Invisible Lizard said...

Well put. Best movie I've seen in quite a while.

(Minor spoiler alert)

The only tiny thing that bothered me, not a flaw but a choice that I might have done differently, was during that scene at the end where the Capitan approaches Ofelia from behind while she is talking to the faun, and they deliberately add a 2 second shot from his perspective showing that she's alone and not really talking to anybody. Isn't that almost a cliche for this type of movie, adding a last-reel reveal to prove what's real and what's imaginary? To employ such an obvious device seems un-del-Toro-ish, but it also jarred me out of the narrative because every other time Ofelia has been on-screen, we've seen the world through her eyes. This one shot, even for a few seconds, broke that pattern.

I only bring it up here to see if anyone else noticed the same thing. The film itself is a masterpiece, and if I have a minor criticism about a two-second shot, believe me, it's because I think the film can well-withstand any level of scrutiny.

Invisible Lizard said...

By the way, I've been waiting for your review. Glad to see it finally hit your neck of the woods.

Linda said...

So glad you were not disappointed. I saw this film weeks ago and am still thinking about it. On the violence, I think it's that he lingers on those scenes longer than the average American filmmaker. On that 2 second shot near the end w/ Ofelia and the Captain, I needed it. When there is so much going on in a film, sometimes I need to be bashed over the head to get it. I was grateful for that moment.

Reel Fanatic said...

I know what you mean, Lizard, and it did strike me as odd, but it didn't detract from the ending too much for me ... I think I was just too rapt by what I was seeing that I didn't really think about that until I had gotten back home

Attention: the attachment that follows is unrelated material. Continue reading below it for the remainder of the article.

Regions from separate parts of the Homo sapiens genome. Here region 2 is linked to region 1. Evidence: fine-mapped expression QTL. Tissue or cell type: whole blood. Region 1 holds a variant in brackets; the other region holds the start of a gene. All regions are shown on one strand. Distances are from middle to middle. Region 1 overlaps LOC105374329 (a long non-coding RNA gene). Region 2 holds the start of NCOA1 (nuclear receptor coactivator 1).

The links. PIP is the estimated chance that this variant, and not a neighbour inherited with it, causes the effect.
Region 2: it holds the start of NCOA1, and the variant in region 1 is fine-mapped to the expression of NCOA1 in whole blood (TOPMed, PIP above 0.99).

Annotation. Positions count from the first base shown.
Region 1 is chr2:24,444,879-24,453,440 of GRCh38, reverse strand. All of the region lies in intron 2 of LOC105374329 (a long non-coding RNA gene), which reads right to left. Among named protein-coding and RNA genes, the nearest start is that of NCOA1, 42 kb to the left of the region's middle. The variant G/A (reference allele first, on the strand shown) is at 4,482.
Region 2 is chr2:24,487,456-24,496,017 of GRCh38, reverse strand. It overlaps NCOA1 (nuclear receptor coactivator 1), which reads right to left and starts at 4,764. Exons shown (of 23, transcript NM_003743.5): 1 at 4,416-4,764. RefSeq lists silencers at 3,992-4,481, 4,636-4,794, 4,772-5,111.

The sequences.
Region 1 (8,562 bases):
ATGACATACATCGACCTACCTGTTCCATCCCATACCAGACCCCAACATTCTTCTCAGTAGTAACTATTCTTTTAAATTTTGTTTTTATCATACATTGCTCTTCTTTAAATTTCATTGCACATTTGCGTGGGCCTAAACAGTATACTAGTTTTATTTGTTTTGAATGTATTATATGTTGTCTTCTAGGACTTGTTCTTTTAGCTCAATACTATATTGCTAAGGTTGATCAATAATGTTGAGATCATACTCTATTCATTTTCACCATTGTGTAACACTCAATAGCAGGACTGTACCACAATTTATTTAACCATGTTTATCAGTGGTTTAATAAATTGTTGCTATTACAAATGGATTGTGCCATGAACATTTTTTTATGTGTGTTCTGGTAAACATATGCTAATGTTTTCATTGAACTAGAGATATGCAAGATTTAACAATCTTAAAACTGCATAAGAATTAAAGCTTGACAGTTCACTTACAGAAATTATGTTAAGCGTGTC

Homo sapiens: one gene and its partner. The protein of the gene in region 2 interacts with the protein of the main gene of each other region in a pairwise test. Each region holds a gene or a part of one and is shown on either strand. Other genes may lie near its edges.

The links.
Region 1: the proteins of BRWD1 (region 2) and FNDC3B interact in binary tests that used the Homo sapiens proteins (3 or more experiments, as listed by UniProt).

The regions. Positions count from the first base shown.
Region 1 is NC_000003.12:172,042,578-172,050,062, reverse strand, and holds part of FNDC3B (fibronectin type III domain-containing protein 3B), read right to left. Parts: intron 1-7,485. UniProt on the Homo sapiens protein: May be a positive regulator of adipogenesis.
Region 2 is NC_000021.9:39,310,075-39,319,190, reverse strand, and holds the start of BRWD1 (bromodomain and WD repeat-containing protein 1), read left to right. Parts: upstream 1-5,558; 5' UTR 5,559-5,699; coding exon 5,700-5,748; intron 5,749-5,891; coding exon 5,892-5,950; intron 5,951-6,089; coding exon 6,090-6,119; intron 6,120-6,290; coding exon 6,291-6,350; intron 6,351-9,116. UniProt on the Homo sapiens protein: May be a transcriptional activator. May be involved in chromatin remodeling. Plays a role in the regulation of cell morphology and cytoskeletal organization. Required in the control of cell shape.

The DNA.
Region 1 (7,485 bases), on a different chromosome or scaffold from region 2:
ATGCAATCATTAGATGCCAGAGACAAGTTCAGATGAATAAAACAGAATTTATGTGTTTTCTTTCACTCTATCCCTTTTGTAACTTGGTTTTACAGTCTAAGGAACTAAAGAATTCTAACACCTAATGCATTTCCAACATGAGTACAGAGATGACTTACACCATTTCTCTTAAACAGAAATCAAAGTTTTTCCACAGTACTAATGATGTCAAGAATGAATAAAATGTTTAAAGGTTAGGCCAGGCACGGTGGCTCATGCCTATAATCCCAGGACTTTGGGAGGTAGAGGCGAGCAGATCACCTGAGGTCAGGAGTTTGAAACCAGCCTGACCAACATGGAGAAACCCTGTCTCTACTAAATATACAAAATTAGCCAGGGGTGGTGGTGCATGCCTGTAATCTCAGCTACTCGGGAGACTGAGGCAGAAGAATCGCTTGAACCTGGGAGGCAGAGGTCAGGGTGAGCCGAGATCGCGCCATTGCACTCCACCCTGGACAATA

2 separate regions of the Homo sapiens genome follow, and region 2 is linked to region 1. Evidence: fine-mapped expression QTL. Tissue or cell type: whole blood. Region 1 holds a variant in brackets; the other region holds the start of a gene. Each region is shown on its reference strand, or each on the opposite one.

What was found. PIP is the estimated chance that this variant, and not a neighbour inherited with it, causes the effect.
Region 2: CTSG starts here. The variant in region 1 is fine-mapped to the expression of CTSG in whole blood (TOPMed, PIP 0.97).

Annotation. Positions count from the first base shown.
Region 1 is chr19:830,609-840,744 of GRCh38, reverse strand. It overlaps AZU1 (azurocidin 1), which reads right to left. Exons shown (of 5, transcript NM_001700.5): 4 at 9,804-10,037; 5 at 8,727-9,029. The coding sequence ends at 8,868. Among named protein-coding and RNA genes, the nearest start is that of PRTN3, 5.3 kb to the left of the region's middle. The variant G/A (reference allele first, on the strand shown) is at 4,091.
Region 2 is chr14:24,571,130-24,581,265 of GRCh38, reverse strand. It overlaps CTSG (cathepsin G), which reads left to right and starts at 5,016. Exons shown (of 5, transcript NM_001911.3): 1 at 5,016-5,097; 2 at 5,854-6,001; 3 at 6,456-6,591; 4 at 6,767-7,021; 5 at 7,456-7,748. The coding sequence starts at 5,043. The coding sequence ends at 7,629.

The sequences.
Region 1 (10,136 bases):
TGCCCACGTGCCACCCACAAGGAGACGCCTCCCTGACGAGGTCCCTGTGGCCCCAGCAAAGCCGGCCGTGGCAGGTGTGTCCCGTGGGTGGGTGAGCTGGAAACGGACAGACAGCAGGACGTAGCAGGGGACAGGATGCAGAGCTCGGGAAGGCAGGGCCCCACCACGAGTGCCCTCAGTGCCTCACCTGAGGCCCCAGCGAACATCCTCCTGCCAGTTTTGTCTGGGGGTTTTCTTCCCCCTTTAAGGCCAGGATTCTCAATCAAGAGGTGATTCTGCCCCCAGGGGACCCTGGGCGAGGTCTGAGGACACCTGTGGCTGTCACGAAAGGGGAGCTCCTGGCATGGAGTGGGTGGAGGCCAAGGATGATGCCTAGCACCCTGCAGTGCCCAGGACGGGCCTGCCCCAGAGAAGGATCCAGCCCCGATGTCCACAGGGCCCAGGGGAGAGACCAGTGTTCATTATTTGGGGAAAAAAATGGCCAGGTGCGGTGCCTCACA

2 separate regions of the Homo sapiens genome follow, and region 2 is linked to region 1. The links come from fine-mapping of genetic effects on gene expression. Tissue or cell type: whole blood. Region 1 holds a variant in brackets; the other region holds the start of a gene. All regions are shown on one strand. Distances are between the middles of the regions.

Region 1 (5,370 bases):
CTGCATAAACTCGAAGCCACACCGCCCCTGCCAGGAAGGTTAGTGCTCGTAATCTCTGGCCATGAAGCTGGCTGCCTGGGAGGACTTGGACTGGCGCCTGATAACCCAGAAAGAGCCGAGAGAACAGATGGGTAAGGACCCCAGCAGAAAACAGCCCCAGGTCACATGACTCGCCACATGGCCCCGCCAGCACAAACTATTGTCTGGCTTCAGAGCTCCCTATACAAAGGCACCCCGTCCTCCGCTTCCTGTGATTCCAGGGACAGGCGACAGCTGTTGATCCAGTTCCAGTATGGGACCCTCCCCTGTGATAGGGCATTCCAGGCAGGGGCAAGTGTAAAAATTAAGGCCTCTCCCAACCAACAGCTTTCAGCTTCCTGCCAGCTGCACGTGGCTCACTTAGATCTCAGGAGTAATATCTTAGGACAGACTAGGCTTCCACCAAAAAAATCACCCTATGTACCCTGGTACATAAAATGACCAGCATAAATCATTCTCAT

vasta said...

Keith! So glad you enjoyed it, it was clearly the best film I saw in 2006. And for a film in limited release, the box office numbers are quite impressive as well.

Chris said...

I feel like I'm in the "Twilight Zone" with this flick, because I was disappointed. I have not talked to one person or read one review saying anything negative about it. And Keith, you usually say, "Well, this film isn't for everyone" but I think this is the closest one has ever come to being that.

Discussing it with some people the other day, one remarked that he felt the movie was "literature," and that I might enjoy it on that kind of level. Really, the only conclusion I've come to is that I'll have to watch it again, and see if it grows on me at all.

I didn't hate the movie, I just didn't like it as much as everyone else does. Visuals were outstanding, but that usually doesn't sell a movie for me. This is the one film from 2006 that I feel like I'm in that old Arby's commercial where the guy is running around an abandoned city yelling, "Where is everybody? Where did everybody go?" until he finally runs into the guy eating a sandwich, "Arby's. Roast beef sale."

Reel Fanatic said...

You are definitely in the minority on this one, Chris, but it certainly doesn't make your opinion any less valid ... If and when you watch it again, I'd recommend paying close attention to the structure of Ofelia's fantasy, and how it allows her to cope with the world around her ... If you want to call it "literature," I can see that, but really it's just a fantastic story very well told

Divinity said...

Someone commented at dinner last night that the scarring the Capitan received emphasized a resemblance to the banquet monster for her. In that way, I thought the 2-second shot was completely appropriate in illustrating that Ofelia's world is not his and that he has no access to it because of what he is. It isn't a question of reality versus the imaginary for me. In fact, in some ways, I found the Capitan's world more unreal than that of the underworld kingdom and thought that that was the point.

Reel Fanatic said...

I hadn't thought of that, Divinity, but I'm really still digesting this terrific movie .. I think more and more remarkable things about it are going to occur to me as I continue to think about it all week rather than, say, thinking about my job

james said...

I thought it was o.k. I guess. I expected too much maybe. I wanted to see more fantasy elements to it rather then the war elements. It was visually stunning though still.

nido said...